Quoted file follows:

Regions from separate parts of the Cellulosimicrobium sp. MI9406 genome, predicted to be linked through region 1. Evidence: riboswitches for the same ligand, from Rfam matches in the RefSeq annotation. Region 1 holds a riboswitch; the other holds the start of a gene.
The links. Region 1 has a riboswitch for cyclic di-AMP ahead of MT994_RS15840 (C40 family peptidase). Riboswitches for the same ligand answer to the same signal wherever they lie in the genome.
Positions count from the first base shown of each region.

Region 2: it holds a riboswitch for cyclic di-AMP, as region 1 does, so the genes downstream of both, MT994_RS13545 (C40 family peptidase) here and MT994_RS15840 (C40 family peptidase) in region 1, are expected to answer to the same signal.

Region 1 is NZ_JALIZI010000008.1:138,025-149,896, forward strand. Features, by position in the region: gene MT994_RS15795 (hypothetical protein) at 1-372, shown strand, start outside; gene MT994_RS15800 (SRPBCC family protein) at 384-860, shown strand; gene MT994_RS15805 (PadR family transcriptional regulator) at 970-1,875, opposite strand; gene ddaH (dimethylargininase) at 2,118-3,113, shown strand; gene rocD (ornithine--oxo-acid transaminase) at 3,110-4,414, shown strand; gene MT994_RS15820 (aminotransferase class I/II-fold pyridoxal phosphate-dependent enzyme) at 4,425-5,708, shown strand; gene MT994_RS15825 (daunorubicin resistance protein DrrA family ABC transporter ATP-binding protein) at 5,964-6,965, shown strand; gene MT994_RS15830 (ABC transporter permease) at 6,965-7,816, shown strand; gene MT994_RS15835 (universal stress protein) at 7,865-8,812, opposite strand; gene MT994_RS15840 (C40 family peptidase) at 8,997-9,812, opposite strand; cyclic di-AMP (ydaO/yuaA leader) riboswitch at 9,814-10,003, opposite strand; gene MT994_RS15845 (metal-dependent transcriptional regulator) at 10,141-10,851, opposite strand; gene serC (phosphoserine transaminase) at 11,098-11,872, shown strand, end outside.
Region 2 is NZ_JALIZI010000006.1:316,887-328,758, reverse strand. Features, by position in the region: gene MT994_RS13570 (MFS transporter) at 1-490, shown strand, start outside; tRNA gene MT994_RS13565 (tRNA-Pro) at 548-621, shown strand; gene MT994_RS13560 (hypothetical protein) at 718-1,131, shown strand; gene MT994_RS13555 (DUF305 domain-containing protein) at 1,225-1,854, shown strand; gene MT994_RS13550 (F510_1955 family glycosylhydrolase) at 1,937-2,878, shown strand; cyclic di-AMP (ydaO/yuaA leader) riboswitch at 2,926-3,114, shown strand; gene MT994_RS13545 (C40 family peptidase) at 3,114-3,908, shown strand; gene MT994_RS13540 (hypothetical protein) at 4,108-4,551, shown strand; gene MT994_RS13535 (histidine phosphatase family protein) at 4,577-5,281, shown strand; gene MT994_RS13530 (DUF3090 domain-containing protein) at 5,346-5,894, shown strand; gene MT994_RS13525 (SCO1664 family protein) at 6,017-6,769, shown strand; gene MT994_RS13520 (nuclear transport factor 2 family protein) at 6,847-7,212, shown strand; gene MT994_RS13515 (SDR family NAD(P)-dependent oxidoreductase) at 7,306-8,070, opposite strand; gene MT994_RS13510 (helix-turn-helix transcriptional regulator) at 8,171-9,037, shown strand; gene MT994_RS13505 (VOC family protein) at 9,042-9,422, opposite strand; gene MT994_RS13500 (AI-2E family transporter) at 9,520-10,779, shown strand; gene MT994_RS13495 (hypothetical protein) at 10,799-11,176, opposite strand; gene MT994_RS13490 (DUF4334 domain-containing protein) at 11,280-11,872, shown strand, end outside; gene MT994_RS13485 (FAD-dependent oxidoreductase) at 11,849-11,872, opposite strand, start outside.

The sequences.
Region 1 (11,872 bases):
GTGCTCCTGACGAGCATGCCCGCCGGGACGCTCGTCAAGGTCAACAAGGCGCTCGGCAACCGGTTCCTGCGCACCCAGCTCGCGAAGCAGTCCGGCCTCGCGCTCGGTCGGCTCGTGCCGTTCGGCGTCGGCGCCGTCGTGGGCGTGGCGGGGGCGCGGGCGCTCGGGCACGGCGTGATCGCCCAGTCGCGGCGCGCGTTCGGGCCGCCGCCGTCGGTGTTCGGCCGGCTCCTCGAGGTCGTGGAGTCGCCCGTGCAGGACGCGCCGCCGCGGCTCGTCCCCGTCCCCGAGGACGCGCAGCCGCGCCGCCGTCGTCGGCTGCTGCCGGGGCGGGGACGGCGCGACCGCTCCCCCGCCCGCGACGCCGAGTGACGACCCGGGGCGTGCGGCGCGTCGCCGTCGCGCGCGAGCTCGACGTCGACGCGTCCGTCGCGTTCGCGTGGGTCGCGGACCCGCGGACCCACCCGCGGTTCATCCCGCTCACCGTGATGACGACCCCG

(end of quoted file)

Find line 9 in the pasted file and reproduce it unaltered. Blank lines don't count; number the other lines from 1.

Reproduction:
GTGCTCCTGACGAGCATGCCCGCCGGGACGCTCGTCAAGGTCAACAAGGCGCTCGGCAACCGGTTCCTGCGCACCCAGCTCGCGAAGCAGTCCGGCCTCGCGCTCGGTCGGCTCGTGCCGTTCGGCGTCGGCGCCGTCGTGGGCGTGGCGGGGGCGCGGGCGCTCGGGCACGGCGTGATCGCCCAGTCGCGGCGCGCGTTCGGGCCGCCGCCGTCGGTGTTCGGCCGGCTCCTCGAGGTCGTGGAGTCGCCCGTGCAGGACGCGCCGCCGCGGCTCGTCCCCGTCCCCGAGGACGCGCAGCCGCGCCGCCGTCGTCGGCTGCTGCCGGGGCGGGGACGGCGCGACCGCTCCCCCGCCCGCGACGCCGAGTGACGACCCGGGGCGTGCGGCGCGTCGCCGTCGCGCGCGAGCTCGACGTCGACGCGTCCGTCGCGTTCGCGTGGGTCGCGGACCCGCGGACCCACCCGCGGTTCATCCCGCTCACCGTGATGACGACCCCG